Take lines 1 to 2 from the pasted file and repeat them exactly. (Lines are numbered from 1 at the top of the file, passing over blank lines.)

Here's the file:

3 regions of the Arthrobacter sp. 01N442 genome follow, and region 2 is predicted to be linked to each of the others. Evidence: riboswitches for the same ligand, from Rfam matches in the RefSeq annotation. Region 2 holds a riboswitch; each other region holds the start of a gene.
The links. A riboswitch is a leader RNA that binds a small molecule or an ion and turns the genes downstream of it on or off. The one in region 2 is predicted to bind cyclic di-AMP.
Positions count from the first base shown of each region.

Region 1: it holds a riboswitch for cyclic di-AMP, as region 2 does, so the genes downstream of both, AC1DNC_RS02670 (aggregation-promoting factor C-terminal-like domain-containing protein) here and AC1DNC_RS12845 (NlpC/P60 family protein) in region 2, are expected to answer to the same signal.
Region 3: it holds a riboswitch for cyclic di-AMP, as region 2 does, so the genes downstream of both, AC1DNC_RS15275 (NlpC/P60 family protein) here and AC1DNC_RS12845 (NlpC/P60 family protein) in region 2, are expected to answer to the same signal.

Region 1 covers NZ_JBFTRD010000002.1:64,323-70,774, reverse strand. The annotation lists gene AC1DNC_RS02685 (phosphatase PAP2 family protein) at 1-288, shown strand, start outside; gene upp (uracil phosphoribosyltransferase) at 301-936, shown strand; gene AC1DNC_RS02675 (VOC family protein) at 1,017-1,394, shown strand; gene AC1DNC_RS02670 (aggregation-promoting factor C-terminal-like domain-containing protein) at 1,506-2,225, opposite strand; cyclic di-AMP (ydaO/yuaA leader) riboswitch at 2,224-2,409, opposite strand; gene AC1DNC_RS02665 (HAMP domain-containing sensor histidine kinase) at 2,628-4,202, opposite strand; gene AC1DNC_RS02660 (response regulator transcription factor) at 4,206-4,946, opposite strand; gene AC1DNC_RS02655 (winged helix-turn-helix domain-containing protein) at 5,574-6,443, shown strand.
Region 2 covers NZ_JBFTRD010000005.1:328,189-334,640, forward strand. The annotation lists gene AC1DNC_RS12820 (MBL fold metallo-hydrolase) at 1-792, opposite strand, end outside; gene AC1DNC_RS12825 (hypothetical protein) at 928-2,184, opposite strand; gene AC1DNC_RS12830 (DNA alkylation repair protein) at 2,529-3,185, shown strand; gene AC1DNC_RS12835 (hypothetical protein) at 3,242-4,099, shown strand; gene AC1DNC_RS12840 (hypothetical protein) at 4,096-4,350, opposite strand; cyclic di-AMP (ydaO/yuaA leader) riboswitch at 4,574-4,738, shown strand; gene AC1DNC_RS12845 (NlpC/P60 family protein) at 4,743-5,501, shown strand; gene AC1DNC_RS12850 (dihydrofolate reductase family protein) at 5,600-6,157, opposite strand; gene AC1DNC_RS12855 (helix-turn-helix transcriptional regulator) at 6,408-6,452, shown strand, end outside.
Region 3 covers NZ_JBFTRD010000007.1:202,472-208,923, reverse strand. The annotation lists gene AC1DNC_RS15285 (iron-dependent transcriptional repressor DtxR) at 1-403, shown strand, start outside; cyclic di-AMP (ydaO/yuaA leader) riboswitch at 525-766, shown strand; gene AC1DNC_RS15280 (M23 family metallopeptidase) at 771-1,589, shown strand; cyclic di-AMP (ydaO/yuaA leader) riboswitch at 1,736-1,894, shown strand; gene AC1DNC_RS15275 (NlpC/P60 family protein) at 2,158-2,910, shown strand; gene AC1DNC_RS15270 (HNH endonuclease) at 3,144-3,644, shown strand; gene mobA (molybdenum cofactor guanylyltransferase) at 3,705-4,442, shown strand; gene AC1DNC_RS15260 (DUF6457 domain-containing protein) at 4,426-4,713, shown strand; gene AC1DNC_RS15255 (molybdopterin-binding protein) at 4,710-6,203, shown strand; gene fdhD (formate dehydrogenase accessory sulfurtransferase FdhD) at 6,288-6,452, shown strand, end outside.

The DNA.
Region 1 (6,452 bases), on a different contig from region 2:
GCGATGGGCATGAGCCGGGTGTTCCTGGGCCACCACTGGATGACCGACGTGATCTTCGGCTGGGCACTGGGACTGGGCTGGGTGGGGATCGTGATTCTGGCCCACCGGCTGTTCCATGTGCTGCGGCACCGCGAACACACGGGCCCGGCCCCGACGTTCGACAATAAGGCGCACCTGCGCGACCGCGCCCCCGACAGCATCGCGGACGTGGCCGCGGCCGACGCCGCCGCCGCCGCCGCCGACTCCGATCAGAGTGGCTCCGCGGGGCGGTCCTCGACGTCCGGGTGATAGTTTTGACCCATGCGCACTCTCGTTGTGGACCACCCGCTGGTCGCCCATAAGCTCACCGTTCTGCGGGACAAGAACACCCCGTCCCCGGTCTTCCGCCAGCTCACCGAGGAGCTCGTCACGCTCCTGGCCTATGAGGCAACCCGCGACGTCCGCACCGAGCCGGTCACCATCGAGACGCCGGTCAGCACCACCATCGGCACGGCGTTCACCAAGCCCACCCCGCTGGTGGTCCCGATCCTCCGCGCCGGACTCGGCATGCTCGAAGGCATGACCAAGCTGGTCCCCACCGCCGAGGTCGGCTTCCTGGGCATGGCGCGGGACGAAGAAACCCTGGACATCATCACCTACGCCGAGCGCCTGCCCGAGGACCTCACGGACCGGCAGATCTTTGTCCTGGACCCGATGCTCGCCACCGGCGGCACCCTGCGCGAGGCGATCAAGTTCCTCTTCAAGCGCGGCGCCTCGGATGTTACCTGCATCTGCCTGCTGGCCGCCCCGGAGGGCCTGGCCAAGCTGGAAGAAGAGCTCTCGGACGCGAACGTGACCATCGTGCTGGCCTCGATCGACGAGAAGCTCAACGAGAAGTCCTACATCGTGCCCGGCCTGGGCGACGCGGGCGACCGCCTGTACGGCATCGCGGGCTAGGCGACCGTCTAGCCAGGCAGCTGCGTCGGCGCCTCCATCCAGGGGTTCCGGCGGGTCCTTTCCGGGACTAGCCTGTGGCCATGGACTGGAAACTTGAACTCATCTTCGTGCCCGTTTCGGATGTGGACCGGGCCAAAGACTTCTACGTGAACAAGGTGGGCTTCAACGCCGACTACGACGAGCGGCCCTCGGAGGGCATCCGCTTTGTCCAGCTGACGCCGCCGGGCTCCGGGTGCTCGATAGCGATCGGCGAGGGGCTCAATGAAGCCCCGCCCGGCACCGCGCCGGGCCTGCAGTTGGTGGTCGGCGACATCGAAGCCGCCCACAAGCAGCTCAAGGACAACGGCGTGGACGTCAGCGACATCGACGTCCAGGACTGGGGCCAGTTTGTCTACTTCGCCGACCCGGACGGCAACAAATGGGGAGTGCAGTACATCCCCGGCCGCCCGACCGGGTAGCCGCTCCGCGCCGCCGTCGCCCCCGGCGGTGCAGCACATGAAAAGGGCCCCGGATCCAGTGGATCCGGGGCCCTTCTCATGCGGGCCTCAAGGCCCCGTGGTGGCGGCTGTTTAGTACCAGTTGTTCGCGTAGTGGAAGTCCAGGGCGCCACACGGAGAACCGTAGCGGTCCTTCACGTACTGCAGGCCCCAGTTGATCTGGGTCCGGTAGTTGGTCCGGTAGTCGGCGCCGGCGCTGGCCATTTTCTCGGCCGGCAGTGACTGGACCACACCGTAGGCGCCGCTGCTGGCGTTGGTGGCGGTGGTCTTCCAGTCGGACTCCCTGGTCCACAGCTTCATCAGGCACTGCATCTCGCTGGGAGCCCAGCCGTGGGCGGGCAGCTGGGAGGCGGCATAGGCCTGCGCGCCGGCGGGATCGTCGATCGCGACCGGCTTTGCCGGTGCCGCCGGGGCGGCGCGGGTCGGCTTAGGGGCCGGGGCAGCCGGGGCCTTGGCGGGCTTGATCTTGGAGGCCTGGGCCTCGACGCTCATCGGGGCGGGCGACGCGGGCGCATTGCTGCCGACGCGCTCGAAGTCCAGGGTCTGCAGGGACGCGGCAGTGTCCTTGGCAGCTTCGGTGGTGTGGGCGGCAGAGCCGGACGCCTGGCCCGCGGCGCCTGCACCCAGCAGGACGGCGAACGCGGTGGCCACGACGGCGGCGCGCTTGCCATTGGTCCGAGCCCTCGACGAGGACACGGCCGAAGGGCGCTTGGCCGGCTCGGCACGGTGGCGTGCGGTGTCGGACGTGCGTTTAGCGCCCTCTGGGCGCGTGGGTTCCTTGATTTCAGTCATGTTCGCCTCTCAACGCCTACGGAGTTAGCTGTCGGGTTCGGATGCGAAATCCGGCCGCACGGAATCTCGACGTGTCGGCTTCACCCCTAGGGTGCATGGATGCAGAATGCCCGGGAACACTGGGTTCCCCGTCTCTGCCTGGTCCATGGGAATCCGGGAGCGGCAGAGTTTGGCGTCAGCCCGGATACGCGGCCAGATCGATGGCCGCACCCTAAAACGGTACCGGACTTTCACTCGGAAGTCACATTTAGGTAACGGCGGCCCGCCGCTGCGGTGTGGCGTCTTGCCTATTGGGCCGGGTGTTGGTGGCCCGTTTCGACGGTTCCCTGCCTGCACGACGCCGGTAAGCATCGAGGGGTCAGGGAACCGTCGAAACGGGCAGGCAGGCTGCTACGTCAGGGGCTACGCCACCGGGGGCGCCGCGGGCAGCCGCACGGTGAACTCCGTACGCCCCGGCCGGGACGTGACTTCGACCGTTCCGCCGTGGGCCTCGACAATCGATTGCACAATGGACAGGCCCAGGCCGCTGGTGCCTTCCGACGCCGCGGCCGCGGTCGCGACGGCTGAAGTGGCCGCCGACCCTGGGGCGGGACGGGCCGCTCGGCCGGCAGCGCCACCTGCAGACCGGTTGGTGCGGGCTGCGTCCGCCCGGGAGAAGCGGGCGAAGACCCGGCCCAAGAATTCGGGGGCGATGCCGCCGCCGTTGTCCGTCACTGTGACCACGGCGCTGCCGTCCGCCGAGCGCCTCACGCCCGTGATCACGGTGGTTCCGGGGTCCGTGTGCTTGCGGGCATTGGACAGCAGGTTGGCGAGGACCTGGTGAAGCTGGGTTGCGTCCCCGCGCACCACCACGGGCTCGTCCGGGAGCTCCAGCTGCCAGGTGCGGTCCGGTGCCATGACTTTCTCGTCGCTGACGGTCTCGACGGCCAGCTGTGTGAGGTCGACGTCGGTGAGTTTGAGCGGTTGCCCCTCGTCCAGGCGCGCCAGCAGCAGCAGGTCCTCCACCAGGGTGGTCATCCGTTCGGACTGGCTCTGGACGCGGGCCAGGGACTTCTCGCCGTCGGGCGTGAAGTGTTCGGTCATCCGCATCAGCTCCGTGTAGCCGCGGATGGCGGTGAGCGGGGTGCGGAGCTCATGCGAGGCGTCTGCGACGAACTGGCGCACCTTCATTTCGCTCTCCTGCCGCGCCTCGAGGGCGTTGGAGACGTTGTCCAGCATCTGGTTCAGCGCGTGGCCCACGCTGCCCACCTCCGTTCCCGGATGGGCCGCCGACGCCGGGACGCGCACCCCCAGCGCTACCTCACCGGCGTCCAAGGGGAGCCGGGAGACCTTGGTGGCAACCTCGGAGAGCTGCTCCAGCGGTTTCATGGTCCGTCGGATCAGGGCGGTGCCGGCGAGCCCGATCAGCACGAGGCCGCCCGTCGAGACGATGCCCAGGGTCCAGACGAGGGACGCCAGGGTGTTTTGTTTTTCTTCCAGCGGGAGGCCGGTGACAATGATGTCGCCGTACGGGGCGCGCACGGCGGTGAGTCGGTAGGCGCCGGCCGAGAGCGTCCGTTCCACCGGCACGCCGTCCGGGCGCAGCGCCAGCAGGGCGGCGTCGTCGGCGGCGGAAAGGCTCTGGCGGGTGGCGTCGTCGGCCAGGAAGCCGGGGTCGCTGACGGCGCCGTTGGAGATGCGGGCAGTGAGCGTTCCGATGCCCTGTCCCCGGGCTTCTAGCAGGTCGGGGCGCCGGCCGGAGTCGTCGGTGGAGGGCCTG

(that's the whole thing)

3 regions of the Arthrobacter sp. 01N442 genome follow, and region 2 is predicted to be linked to each of the others. Evidence: riboswitches for the same ligand, from Rfam matches in the RefSeq annotation. Region 2 holds a riboswitch; each other region holds the start of a gene.
The links. A riboswitch is a leader RNA that binds a small molecule or an ion and turns the genes downstream of it on or off. The one in region 2 is predicted to bind cyclic di-AMP.